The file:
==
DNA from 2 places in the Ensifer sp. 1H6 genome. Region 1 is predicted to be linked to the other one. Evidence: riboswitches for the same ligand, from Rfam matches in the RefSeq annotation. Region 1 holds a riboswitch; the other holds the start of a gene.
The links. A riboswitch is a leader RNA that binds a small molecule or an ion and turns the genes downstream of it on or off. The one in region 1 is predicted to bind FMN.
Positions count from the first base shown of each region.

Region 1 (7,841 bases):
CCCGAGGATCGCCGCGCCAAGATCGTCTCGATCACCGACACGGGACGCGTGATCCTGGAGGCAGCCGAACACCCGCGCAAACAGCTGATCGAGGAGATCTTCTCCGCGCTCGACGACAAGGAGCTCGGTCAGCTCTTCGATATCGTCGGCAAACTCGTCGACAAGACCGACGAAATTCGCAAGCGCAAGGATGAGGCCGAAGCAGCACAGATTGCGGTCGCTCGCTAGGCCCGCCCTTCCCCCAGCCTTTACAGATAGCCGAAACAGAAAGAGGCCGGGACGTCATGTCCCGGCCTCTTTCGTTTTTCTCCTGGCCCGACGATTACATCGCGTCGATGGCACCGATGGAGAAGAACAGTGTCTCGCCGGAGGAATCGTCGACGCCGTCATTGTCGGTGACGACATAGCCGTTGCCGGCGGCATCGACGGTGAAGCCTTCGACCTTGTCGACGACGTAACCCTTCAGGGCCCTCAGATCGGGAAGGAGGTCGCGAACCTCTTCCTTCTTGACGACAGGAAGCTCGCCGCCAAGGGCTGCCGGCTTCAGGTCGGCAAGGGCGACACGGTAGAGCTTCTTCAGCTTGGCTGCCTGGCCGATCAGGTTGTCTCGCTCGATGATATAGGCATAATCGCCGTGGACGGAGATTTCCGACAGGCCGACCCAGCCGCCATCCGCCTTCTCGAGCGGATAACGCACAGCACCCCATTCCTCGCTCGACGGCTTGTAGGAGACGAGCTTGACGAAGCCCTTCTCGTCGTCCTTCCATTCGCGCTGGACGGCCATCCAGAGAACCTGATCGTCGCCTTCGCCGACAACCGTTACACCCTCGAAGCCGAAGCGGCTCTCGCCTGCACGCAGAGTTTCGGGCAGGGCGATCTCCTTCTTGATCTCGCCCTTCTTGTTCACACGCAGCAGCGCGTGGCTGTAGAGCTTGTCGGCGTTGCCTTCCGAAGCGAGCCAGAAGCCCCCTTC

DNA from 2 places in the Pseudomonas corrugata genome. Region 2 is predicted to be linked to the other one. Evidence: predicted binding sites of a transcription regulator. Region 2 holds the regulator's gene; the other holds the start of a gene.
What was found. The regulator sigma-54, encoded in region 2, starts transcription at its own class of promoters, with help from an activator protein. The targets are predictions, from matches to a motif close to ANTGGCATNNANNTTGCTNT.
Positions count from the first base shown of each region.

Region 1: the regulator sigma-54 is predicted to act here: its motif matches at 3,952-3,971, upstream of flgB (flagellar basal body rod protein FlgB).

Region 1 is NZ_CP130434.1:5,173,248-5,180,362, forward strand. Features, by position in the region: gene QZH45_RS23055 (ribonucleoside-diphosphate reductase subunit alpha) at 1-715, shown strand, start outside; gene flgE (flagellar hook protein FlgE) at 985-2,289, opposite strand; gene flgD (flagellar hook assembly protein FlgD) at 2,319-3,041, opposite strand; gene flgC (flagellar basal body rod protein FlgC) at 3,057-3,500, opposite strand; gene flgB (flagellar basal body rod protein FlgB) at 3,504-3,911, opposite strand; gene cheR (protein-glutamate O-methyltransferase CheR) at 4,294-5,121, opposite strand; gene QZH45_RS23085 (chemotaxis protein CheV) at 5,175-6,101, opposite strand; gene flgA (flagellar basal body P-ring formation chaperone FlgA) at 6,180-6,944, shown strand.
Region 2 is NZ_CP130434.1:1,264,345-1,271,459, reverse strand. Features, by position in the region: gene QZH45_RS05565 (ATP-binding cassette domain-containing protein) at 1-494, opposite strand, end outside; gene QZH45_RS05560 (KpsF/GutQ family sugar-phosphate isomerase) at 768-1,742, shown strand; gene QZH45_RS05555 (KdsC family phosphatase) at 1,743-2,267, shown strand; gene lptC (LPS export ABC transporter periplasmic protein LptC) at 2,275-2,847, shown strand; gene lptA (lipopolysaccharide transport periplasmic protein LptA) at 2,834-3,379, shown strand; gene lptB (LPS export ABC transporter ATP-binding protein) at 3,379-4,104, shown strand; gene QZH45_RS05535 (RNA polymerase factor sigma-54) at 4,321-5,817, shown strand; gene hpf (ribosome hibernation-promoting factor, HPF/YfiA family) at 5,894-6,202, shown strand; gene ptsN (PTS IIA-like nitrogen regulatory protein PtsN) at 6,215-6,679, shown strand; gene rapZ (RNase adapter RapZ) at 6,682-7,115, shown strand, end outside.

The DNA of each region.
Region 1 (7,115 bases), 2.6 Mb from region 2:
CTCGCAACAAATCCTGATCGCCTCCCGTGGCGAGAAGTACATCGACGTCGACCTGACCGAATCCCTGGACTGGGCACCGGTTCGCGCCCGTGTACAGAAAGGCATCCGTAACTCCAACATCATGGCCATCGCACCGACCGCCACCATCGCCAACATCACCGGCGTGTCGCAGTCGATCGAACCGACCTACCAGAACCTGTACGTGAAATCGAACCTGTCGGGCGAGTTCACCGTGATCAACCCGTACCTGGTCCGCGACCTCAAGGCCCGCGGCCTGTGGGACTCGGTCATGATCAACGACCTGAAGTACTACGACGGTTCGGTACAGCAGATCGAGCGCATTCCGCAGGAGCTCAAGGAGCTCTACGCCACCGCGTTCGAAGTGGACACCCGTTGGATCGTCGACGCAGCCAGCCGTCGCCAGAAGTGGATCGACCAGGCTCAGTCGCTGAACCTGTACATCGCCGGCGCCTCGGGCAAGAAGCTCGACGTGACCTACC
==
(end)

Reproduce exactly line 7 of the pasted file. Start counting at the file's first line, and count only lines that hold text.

What was found. The regulator sigma-54, encoded in region 2, starts transcription at its own class of promoters, with help from an activator protein. The targets are predictions, from matches to a motif close to ANTGGCATNNANNTTGCTNT.